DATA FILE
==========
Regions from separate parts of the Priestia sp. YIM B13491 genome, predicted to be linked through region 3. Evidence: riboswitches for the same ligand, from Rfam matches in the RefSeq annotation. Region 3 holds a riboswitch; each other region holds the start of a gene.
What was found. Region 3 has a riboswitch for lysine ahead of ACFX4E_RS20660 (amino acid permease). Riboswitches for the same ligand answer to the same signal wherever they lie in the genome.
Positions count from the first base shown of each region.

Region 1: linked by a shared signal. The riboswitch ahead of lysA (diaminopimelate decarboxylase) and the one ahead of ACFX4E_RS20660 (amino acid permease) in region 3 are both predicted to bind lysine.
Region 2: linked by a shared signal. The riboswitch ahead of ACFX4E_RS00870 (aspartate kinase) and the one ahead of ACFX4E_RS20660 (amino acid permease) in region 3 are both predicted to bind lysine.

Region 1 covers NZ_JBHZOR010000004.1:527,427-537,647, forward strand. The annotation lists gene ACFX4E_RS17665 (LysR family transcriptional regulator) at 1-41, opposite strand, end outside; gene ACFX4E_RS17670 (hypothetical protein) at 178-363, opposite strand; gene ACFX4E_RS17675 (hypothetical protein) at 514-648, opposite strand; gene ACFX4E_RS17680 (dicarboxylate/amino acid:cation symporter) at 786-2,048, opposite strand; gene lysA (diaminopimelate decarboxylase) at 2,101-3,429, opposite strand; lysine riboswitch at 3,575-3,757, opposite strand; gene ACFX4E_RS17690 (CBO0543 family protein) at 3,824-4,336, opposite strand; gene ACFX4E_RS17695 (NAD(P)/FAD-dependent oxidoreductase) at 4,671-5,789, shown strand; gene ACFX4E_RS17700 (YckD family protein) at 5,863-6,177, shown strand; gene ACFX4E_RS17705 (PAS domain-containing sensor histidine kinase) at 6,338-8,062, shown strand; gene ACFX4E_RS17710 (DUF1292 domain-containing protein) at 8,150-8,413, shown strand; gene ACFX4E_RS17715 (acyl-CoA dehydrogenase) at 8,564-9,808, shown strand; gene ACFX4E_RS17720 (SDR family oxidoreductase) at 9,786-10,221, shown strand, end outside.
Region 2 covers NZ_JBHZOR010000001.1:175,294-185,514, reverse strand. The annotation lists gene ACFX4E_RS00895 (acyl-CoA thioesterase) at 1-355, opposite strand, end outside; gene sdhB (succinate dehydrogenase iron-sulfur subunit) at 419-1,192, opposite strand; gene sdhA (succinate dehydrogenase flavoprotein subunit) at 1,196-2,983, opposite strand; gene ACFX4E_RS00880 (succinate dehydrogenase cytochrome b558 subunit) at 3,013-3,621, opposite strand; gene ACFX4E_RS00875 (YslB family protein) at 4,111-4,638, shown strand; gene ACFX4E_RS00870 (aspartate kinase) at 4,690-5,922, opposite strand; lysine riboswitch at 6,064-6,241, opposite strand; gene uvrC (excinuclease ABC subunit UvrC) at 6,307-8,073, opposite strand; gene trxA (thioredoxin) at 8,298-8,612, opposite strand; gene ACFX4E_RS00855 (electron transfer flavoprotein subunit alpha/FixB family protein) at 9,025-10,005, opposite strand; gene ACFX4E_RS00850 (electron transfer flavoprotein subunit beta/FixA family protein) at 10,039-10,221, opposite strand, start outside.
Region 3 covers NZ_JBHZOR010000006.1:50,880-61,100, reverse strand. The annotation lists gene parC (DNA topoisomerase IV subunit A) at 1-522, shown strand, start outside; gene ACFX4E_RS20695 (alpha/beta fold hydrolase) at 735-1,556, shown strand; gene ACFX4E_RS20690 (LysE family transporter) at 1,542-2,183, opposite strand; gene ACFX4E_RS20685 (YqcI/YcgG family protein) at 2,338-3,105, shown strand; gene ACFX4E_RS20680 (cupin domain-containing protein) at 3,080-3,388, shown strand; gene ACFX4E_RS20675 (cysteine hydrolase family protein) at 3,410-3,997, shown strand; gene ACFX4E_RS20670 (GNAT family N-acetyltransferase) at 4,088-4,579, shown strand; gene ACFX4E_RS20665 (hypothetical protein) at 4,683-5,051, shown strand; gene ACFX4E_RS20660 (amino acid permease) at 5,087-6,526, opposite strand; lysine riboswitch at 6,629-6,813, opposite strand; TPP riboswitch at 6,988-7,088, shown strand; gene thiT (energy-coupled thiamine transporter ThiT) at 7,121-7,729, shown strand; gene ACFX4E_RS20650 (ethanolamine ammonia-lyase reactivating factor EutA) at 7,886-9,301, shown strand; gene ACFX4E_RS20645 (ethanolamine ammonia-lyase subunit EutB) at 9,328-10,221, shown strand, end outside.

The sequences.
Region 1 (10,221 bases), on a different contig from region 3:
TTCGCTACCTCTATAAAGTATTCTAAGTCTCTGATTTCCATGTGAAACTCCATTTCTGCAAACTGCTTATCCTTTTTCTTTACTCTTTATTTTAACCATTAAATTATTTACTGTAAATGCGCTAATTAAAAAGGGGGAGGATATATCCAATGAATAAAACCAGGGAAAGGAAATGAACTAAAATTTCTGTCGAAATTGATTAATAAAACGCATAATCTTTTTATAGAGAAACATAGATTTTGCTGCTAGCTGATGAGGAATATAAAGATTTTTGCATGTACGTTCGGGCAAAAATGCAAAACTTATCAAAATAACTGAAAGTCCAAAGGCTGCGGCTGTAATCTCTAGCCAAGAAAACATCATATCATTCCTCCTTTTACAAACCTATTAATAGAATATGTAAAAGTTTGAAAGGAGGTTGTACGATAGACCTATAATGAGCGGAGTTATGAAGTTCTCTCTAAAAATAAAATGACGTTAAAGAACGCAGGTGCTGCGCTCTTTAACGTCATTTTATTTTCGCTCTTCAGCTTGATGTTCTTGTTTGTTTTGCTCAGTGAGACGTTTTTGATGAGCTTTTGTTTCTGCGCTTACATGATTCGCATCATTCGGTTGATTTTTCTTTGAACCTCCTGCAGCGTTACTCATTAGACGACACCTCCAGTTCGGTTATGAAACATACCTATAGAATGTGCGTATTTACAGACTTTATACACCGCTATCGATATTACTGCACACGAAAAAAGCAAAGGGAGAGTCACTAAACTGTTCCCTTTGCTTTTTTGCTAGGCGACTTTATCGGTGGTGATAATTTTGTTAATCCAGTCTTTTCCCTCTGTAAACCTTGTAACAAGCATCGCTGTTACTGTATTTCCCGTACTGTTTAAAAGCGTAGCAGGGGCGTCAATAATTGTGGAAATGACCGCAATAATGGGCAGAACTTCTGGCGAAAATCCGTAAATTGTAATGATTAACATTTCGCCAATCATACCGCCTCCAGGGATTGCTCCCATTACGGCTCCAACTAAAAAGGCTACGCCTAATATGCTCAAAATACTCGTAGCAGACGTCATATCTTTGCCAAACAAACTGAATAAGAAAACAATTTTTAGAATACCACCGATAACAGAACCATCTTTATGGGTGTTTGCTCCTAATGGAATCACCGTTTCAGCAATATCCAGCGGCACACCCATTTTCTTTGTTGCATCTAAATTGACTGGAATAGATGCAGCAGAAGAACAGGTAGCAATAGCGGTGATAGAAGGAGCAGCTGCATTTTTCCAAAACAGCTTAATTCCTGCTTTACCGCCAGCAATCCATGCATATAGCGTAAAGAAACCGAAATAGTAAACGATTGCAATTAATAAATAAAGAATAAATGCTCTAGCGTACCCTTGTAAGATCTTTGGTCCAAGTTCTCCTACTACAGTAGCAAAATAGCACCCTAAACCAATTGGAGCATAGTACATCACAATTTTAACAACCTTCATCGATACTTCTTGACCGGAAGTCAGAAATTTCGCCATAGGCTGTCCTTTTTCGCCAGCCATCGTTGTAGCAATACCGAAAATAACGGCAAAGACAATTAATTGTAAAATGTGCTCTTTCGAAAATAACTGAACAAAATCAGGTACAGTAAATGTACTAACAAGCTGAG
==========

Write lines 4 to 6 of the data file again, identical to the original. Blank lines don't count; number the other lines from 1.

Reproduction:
Region 1: linked by a shared signal. The riboswitch ahead of lysA (diaminopimelate decarboxylase) and the one ahead of ACFX4E_RS20660 (amino acid permease) in region 3 are both predicted to bind lysine.
Region 2: linked by a shared signal. The riboswitch ahead of ACFX4E_RS00870 (aspartate kinase) and the one ahead of ACFX4E_RS20660 (amino acid permease) in region 3 are both predicted to bind lysine.

Region 1 covers NZ_JBHZOR010000004.1:527,427-537,647, forward strand. The annotation lists gene ACFX4E_RS17665 (LysR family transcriptional regulator) at 1-41, opposite strand, end outside; gene ACFX4E_RS17670 (hypothetical protein) at 178-363, opposite strand; gene ACFX4E_RS17675 (hypothetical protein) at 514-648, opposite strand; gene ACFX4E_RS17680 (dicarboxylate/amino acid:cation symporter) at 786-2,048, opposite strand; gene lysA (diaminopimelate decarboxylase) at 2,101-3,429, opposite strand; lysine riboswitch at 3,575-3,757, opposite strand; gene ACFX4E_RS17690 (CBO0543 family protein) at 3,824-4,336, opposite strand; gene ACFX4E_RS17695 (NAD(P)/FAD-dependent oxidoreductase) at 4,671-5,789, shown strand; gene ACFX4E_RS17700 (YckD family protein) at 5,863-6,177, shown strand; gene ACFX4E_RS17705 (PAS domain-containing sensor histidine kinase) at 6,338-8,062, shown strand; gene ACFX4E_RS17710 (DUF1292 domain-containing protein) at 8,150-8,413, shown strand; gene ACFX4E_RS17715 (acyl-CoA dehydrogenase) at 8,564-9,808, shown strand; gene ACFX4E_RS17720 (SDR family oxidoreductase) at 9,786-10,221, shown strand, end outside.